“With the usual brilliant consistency of nomenclature of places, the plot is called Inwood, probably because it is neither in nor near any wood of any sort and never could have been, and when the name of Inmarsh would have been infinitely more appropriate if not picturesque.”
In 1881, Inwood, of all places, was in the running to host the World Exposition of 1883. To many, especially those living in the region, the notion of the tiny little village on the edge of Manhattan hosting an international event seemed preposterous. After all, Inwood, at the time, had no modern infrastructure. The place was a swampy mess, lacking sewers, proper roads and regular railroad service.
Nevertheless, in the winter of 1881, the New York Daily Graphic dispatched a reporter to the region to see for himself what the area did have to offer.
And while Inwood would never host a World’s Fair, in fact the 1883 Expo was canceled all together, the reporter’s descriptions provide a unique and wonderful glimpse into life in Inwood nearly two decades before the turn of the Twentieth Century.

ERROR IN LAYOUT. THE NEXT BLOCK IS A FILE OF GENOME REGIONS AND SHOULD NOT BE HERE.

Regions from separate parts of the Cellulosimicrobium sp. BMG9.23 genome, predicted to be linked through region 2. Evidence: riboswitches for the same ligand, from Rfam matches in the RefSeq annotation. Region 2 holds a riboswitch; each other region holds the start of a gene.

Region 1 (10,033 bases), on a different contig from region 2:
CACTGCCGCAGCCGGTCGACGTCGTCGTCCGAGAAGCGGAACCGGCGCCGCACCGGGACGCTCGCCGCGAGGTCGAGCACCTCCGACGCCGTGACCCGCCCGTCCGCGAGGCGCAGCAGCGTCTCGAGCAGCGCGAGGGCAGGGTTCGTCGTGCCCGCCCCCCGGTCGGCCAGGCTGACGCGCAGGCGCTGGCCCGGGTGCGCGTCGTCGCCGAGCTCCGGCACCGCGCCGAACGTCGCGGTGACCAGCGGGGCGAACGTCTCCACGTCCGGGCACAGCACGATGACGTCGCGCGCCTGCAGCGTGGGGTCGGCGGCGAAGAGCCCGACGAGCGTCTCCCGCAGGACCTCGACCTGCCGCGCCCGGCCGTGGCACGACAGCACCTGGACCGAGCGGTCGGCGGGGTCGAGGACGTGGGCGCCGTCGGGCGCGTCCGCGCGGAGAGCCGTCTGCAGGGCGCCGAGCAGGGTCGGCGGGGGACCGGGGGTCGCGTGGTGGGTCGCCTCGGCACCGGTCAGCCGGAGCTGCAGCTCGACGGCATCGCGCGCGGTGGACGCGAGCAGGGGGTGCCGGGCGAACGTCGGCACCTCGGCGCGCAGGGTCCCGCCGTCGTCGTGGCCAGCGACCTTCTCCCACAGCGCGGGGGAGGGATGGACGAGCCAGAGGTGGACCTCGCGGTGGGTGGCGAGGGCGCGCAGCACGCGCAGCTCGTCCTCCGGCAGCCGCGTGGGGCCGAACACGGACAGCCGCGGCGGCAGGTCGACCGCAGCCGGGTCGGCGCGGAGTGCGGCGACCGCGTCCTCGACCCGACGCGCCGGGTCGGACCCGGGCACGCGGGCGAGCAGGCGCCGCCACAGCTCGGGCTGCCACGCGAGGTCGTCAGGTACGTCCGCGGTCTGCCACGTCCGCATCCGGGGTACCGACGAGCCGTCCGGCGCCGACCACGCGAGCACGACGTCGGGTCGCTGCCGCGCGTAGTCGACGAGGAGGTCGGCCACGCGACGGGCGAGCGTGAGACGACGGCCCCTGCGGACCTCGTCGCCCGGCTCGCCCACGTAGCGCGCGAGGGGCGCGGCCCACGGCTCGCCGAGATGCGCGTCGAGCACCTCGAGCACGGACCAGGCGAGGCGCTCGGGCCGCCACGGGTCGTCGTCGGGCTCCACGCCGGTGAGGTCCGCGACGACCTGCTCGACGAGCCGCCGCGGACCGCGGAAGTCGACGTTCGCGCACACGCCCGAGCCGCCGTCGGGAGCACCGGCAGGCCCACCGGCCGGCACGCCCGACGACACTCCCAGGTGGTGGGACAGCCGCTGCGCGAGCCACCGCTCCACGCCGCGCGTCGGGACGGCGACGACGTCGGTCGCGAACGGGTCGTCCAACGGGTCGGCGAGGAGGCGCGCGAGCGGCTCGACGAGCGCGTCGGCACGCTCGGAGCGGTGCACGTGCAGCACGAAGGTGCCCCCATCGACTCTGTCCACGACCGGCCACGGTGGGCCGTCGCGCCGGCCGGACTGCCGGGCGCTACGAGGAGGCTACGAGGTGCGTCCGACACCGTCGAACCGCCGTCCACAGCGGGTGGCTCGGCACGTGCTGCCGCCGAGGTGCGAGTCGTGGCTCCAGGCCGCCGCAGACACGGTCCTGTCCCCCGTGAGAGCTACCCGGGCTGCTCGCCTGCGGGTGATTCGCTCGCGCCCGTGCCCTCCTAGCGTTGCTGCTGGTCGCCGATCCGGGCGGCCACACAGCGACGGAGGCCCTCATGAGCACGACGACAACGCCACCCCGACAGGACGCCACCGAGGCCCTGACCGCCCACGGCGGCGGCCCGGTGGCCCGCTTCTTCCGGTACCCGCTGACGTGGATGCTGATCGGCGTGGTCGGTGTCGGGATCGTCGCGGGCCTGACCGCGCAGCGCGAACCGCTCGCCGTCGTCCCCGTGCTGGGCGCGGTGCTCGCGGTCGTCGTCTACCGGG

THE DAILY GRAPHIC
January 29, 1881
A VISIT TO THE INWOOD SITE
HOW THE PROPOSED LOCALITY FOR THE FAIR APPEARS IN WINTER
THE IMMENSE EXPENDITURE THAT WILL BE NECESSARY FOR DRAINAGE AND TO MAKE THE PLACE ACCESSIBLE
The desirability of the Inwood site for the purpose of the World’s Fair is still a subject of discussion, and there seems to be much to be said on both sides. The site is a charming one to look at, but is said to be difficult to drain and to be filled with malaria. While much of it is high and available, a great deal is low and marshy, and covered by tidewater twice a day. It may be made accessible but it is not so now, and on the contrary is one of the most difficult points in the city to reach. Not one in 100 of the population of New York City has ever been near it, and not one in 300 has ever seen it. In point of time, today it is nearly as far away as Philadelphia. The land is valueless for agricultural purposes; and has only speculative value as building property. The fair alone will make it valuable in the next fifteen years.